The All Blacks thrilled rugby fans and pundits around the world with their 63-0 victory over Canada at Oita Stadium. Here's how the world media reacted to the biggest win of the tournament so far, including a certain Irish writer who made headlines last week.
Barrett brothers make history as merciless All Blacks crush Canada - by Paul Rees of The Guardian
"The All Blacks were crisp, slick and lethal, prompted by Sonny Bill Williams, who created three in a row with a dink, a pass after drawing the defence and a lob out of the back of his hand, a kick, a flick and a trick.
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"The All Blacks pulled away through their own skill rather than their opponents' deficiencies, but it was hard not to feel for a team that included few front-line professionals and who tend to face the big boys mainly when a World Cup rolls around.
"For the All Blacks, it is all about success. It was Steve Hansen's 103rd match in charge, equalling Graham Henry's record, and the 90th time he entered a winning dressing room after a game. The danger for the All Blacks is that, with Namibia and Italy to come, their competitive edge may not be at its sharpest come the quarter-finals."
New Zealand thrash dogged Canada as all three Barrett brothers score tries in sultry Oita - by Ben Coles of The Telegraph
"If one-sided drubbings are your thing then Oita was the place to be, with New Zealand running in nine tries on their way to a 63-0 victory over Canada. The sweaty conditions and a spirited, but hugely outclassed Canada side, were merely small speed bumps as the All Blacks recorded the largest win of the Rugby World Cup so far.
"All three Barrett brothers scored tries, the first time that has happened at a Rugby World Cup, on a night where there were only the most minor of quibbles for New Zealand. Not every chance was taken, including a bizarre spill from Beauden Barrett at the death.
"Some tries certainly came easier than others. Jordie Barrett had the air of someone waiting for a bus before casually strolling forward to collect Richie Mo'unga's perfect cross-field kick in the corner, to make it 14-0 after nine minutes."
Irish writer is at it again
Ewan Mackenna, the Irish writer who called for haka ban, is back - this time replying to what seemed to be a joke from a fan about the All Blacks.
After calling for a haka ban, calling it an "unfair advantage", MacKenna doubled down again on his stance that the haka helped the All Blacks.
"Looking at the New Zealand game against Canada the Haka has definitely been the difference," one fan said, in what appeared to be joke. "You claimed it gave them an unfair advantage and you've been proven right today."
"Yes. You seem to confuse that with being the difference. For instance if Manchester United played Galway United, they'd win no matter where it was played. That doesn't mean playing at home isn't an advantage over playing them away though," replied MacKenna.
All Blacks pound Canada 63-0 at Rugby World Cup - by Foster Niumata of AP
"It was never all about the score for the All Blacks.
"With every respect due to Canada, New Zealand had bigger goals in mind for their Rugby World Cup pool match under the roof of the Oita Dome than the handsome win that was expected and delivered with breathtaking blitzes at the start of each half on Wednesday.
"The 63-0 result was a let-off for the outgunned semi-professionals from Canada, and another good night for New Zealand, ruthlessly pouring eight tries, plus a penalty try, through a defense that missed 46 tackles. Its second convincing win from two matches propelled it closer to moving its title defense into the quarterfinals.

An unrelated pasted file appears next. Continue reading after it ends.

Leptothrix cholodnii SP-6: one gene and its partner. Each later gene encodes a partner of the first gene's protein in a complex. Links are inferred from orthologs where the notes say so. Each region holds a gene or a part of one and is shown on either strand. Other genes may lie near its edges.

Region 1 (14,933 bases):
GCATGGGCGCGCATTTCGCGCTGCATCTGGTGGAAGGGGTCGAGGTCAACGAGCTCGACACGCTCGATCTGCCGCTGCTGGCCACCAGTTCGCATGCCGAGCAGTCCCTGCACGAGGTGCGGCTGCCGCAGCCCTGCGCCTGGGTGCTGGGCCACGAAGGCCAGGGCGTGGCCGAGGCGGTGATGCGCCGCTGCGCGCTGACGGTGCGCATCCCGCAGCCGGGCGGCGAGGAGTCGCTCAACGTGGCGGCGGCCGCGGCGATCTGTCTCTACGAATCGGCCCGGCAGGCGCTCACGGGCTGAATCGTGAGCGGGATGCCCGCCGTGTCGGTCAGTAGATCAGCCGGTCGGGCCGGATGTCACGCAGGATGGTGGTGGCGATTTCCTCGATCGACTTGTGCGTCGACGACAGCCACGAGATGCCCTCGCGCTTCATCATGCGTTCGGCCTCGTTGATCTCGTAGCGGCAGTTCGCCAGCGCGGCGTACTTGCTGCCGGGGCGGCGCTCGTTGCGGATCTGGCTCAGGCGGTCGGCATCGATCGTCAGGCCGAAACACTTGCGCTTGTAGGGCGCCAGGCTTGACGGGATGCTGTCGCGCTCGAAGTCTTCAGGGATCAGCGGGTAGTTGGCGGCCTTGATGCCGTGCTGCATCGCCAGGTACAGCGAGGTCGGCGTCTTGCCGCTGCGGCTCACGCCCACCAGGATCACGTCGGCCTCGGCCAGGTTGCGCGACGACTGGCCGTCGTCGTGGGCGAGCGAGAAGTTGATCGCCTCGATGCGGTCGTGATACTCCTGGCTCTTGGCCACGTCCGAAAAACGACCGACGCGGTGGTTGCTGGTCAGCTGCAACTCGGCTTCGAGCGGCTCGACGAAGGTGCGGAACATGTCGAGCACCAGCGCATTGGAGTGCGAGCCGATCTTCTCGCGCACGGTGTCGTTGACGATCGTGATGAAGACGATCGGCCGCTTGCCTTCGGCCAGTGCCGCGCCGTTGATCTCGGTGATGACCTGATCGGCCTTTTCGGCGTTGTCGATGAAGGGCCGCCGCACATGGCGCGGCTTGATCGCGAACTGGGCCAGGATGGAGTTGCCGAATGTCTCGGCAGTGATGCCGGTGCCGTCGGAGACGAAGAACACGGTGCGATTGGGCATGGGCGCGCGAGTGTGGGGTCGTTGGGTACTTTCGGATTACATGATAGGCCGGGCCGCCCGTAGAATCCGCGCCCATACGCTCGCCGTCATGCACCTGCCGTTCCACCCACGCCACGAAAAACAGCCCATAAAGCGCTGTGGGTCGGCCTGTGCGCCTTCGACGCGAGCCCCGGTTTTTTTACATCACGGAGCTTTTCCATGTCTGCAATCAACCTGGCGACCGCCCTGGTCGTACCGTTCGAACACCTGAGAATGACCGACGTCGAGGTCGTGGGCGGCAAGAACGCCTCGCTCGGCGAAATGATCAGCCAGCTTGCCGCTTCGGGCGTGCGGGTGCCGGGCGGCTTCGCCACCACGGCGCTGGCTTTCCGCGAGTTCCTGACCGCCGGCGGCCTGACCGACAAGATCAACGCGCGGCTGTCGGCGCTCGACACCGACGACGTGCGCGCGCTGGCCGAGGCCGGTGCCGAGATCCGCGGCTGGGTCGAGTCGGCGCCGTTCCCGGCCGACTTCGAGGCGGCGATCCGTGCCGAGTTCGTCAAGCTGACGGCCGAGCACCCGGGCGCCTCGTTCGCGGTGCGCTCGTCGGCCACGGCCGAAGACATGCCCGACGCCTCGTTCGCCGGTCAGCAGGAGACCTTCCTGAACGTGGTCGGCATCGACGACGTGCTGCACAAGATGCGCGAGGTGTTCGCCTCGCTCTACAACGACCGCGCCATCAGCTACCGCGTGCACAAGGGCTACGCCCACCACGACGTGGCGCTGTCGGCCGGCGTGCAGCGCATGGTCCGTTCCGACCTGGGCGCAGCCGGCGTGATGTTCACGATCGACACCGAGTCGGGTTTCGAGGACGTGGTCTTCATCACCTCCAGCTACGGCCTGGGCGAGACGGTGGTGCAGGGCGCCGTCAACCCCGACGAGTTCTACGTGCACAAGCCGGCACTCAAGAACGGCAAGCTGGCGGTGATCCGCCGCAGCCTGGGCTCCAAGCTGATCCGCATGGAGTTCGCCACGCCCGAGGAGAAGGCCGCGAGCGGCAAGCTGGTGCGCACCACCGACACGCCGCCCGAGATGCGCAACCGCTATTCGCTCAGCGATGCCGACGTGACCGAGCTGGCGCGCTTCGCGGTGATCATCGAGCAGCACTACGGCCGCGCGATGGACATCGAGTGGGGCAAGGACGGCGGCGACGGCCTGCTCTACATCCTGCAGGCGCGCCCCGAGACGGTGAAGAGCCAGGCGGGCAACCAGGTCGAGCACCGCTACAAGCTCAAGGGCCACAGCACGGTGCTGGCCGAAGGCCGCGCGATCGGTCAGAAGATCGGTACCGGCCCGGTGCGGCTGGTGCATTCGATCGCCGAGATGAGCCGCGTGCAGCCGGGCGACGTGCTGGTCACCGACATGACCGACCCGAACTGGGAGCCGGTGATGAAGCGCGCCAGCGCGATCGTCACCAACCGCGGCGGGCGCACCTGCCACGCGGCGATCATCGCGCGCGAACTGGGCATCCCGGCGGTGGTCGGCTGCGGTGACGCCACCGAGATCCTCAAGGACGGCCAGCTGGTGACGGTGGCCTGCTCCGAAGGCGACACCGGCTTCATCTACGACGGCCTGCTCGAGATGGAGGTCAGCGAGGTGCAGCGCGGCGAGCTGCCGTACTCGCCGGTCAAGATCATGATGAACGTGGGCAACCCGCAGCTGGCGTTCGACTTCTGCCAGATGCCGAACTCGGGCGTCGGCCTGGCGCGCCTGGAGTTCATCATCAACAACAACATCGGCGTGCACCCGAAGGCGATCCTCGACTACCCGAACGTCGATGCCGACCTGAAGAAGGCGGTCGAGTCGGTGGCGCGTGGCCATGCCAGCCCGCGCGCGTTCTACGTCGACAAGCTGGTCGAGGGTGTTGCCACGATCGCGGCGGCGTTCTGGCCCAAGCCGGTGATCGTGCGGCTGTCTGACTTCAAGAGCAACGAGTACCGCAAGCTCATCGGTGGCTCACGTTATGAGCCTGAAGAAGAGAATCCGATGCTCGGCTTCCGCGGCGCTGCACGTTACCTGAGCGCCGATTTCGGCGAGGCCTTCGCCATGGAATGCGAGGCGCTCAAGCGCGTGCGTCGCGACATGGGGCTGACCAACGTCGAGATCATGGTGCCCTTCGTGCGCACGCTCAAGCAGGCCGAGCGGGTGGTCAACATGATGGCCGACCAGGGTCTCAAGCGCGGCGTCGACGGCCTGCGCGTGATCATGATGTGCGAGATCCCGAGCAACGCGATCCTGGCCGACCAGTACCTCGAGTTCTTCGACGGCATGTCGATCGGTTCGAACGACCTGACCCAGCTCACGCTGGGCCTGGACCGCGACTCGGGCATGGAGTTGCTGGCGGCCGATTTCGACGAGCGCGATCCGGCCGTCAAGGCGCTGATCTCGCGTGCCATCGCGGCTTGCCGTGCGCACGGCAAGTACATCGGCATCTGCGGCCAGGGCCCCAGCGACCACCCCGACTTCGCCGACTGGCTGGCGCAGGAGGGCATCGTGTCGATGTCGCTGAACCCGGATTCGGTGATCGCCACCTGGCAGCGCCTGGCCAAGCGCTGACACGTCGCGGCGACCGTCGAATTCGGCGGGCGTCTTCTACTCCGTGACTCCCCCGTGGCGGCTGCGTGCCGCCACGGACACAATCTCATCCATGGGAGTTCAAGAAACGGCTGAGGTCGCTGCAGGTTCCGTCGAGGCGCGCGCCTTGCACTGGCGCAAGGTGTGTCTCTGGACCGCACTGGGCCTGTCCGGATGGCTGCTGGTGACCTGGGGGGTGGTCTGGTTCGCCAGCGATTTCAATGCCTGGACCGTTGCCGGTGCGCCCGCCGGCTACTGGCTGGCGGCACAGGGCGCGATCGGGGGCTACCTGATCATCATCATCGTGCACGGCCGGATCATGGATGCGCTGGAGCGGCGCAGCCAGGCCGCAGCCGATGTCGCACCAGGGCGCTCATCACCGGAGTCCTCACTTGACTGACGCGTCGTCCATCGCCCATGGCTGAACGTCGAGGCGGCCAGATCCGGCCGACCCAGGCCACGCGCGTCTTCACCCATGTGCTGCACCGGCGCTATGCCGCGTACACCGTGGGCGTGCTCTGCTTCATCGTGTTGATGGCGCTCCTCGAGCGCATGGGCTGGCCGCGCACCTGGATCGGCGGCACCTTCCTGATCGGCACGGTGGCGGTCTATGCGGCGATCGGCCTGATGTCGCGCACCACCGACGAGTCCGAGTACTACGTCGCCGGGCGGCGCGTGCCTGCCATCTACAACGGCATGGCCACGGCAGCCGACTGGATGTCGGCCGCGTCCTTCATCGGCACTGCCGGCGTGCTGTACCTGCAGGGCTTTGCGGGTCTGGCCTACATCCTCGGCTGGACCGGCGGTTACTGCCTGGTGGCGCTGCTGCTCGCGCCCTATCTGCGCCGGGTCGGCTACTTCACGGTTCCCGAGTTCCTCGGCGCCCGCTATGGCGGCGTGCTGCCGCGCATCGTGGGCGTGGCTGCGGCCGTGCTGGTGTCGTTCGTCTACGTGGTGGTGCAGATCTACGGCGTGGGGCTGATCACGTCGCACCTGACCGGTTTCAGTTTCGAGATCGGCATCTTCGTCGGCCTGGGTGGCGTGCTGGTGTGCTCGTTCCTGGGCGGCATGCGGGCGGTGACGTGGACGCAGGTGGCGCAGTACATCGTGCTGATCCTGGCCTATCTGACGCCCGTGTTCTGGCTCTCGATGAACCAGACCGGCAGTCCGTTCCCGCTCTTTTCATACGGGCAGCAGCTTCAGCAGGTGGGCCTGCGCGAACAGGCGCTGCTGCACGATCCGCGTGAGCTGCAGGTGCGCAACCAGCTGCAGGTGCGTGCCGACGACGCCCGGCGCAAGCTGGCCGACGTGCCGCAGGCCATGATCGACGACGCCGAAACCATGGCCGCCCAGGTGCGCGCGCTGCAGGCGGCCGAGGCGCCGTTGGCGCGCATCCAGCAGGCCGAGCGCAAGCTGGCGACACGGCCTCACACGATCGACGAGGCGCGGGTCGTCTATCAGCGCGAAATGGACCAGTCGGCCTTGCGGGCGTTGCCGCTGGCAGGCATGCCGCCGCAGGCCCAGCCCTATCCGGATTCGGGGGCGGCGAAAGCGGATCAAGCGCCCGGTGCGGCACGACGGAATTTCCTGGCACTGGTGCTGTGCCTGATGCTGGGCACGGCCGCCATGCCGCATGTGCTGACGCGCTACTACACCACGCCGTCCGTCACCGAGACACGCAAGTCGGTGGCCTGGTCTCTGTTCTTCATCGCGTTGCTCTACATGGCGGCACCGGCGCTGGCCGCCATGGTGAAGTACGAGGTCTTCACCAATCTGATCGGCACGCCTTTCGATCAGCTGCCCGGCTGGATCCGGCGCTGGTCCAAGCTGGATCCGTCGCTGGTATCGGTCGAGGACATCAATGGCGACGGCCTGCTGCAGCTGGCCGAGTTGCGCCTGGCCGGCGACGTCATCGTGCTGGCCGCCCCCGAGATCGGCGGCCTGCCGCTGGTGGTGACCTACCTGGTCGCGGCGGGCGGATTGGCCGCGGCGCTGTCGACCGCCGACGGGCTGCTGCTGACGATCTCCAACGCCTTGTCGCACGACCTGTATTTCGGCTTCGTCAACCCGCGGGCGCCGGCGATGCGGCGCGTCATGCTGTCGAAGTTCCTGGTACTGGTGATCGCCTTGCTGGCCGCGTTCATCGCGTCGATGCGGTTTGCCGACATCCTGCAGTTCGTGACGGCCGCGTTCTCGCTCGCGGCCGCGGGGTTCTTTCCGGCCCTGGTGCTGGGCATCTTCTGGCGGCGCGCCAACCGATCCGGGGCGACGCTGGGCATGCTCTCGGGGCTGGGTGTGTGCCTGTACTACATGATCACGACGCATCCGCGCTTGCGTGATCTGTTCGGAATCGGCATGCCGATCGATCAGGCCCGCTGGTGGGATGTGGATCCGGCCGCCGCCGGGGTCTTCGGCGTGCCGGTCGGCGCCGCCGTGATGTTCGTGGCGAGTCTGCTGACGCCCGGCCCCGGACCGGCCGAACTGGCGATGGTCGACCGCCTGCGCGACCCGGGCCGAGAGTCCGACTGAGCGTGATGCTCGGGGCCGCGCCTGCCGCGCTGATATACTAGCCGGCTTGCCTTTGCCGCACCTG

"The All Blacks had boxes to tick, and enjoyed making big ticks in them."
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All Blacks score nine tries in Rugby World Cup win - by Matthew Henry for BBC Sport
"This may not have been the most balanced encounter of the tournament - pitting the winners of the past two World Cups against the second-lowest ranked team in the tournament - but New Zealand's attack was devastating.
"They powered over the line inside 70 seconds but Canada were able to hold the ball up.
"However it wasn't long before the first try arrived and it did so in typically imposing fashion as New Zealand forced the Canada scrum back over the line under their own posts for a penalty try.
"The All Blacks had threats throughout their team with fly-half Richie Mo'unga, who also kicked eight conversions, pulling the strings and Beauden Barrett a constant menace from his new position of full-back."
All Blacks cruise to victory in nine-try rout of Canada - by Daniel Gallan of CNN
"Canada never really had a hope coming in to this match and the gulf in quality showed. The North Americans saw just 35 percent of the ball, ran a paltry 228 meters — compared to the 849 meters amassed by the Kiwis — and were asked to make 148 tackles. That they missed 45 of them speaks more to the power and guile of the All Blacks than the ineptitude of the Canadians.
"Good, but not perfect ... There could, and should, have been a fifth try just before the break but Scott Barrett — brother of Jordie and Beauden — dropped the ball having already crossed the line. The incident proved two things — that humid conditions in Japan will influence results as the tournament progresses and that the All Blacks are, indeed, human."
CHAMPS VS CANUCKS: Nine-try Kiwis fire warning to World Cup rivals with demolition - by Jamie Gordon of The Sun
"NEW ZEALAND ran riot with a NINE-TRY demotion of Canada.
"The score was the highest of the tournament so far and came as the All Blacks took their foot off the gas for spells.
"Despite the level of opposition, the incredible attacking on show and fierce defence will be a warning to any team who think they can prise the trophy from the Kiwis."